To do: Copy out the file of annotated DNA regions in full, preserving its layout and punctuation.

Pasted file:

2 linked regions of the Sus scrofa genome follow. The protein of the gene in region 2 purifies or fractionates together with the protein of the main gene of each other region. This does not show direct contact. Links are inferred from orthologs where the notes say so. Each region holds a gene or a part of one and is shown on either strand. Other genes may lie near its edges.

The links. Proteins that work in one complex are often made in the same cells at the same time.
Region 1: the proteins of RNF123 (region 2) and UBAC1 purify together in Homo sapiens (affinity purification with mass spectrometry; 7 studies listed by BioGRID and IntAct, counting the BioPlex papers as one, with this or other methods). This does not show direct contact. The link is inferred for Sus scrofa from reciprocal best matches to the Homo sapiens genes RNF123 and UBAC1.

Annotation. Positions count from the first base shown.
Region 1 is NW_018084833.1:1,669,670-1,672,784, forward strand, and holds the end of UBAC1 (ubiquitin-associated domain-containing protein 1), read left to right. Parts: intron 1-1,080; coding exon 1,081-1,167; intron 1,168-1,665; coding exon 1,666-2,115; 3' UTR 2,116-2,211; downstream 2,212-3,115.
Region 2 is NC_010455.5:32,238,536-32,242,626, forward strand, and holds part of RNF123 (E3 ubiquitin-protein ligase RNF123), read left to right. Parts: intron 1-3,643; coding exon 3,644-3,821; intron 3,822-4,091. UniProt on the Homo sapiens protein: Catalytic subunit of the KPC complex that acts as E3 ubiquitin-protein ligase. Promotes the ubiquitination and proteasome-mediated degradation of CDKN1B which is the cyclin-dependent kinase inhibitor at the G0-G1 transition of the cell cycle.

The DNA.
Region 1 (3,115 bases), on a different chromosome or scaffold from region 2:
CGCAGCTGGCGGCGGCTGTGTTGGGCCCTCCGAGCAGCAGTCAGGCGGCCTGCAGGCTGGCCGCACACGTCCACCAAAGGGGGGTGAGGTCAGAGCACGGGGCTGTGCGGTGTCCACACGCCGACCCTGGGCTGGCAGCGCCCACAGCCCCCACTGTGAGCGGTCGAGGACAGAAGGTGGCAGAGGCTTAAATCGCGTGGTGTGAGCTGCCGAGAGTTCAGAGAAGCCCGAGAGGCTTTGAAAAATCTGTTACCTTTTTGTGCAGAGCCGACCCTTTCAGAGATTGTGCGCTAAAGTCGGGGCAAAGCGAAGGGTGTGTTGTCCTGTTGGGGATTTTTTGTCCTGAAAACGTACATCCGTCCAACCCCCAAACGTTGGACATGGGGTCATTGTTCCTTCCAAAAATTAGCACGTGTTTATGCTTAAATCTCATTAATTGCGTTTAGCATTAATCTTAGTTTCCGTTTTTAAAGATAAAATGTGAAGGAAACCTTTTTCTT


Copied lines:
2 linked regions of the Sus scrofa genome follow. The protein of the gene in region 2 purifies or fractionates together with the protein of the main gene of each other region. This does not show direct contact. Links are inferred from orthologs where the notes say so. Each region holds a gene or a part of one and is shown on either strand. Other genes may lie near its edges.

The links. Proteins that work in one complex are often made in the same cells at the same time.
Region 1: the proteins of RNF123 (region 2) and UBAC1 purify together in Homo sapiens (affinity purification with mass spectrometry; 7 studies listed by BioGRID and IntAct, counting the BioPlex papers as one, with this or other methods). This does not show direct contact. The link is inferred for Sus scrofa from reciprocal best matches to the Homo sapiens genes RNF123 and UBAC1.

Annotation. Positions count from the first base shown.
Region 1 is NW_018084833.1:1,669,670-1,672,784, forward strand, and holds the end of UBAC1 (ubiquitin-associated domain-containing protein 1), read left to right. Parts: intron 1-1,080; coding exon 1,081-1,167; intron 1,168-1,665; coding exon 1,666-2,115; 3' UTR 2,116-2,211; downstream 2,212-3,115.
Region 2 is NC_010455.5:32,238,536-32,242,626, forward strand, and holds part of RNF123 (E3 ubiquitin-protein ligase RNF123), read left to right. Parts: intron 1-3,643; coding exon 3,644-3,821; intron 3,822-4,091. UniProt on the Homo sapiens protein: Catalytic subunit of the KPC complex that acts as E3 ubiquitin-protein ligase. Promotes the ubiquitination and proteasome-mediated degradation of CDKN1B which is the cyclin-dependent kinase inhibitor at the G0-G1 transition of the cell cycle.

The DNA.
Region 1 (3,115 bases), on a different chromosome or scaffold from region 2:
CGCAGCTGGCGGCGGCTGTGTTGGGCCCTCCGAGCAGCAGTCAGGCGGCCTGCAGGCTGGCCGCACACGTCCACCAAAGGGGGGTGAGGTCAGAGCACGGGGCTGTGCGGTGTCCACACGCCGACCCTGGGCTGGCAGCGCCCACAGCCCCCACTGTGAGCGGTCGAGGACAGAAGGTGGCAGAGGCTTAAATCGCGTGGTGTGAGCTGCCGAGAGTTCAGAGAAGCCCGAGAGGCTTTGAAAAATCTGTTACCTTTTTGTGCAGAGCCGACCCTTTCAGAGATTGTGCGCTAAAGTCGGGGCAAAGCGAAGGGTGTGTTGTCCTGTTGGGGATTTTTTGTCCTGAAAACGTACATCCGTCCAACCCCCAAACGTTGGACATGGGGTCATTGTTCCTTCCAAAAATTAGCACGTGTTTATGCTTAAATCTCATTAATTGCGTTTAGCATTAATCTTAGTTTCCGTTTTTAAAGATAAAATGTGAAGGAAACCTTTTTCTT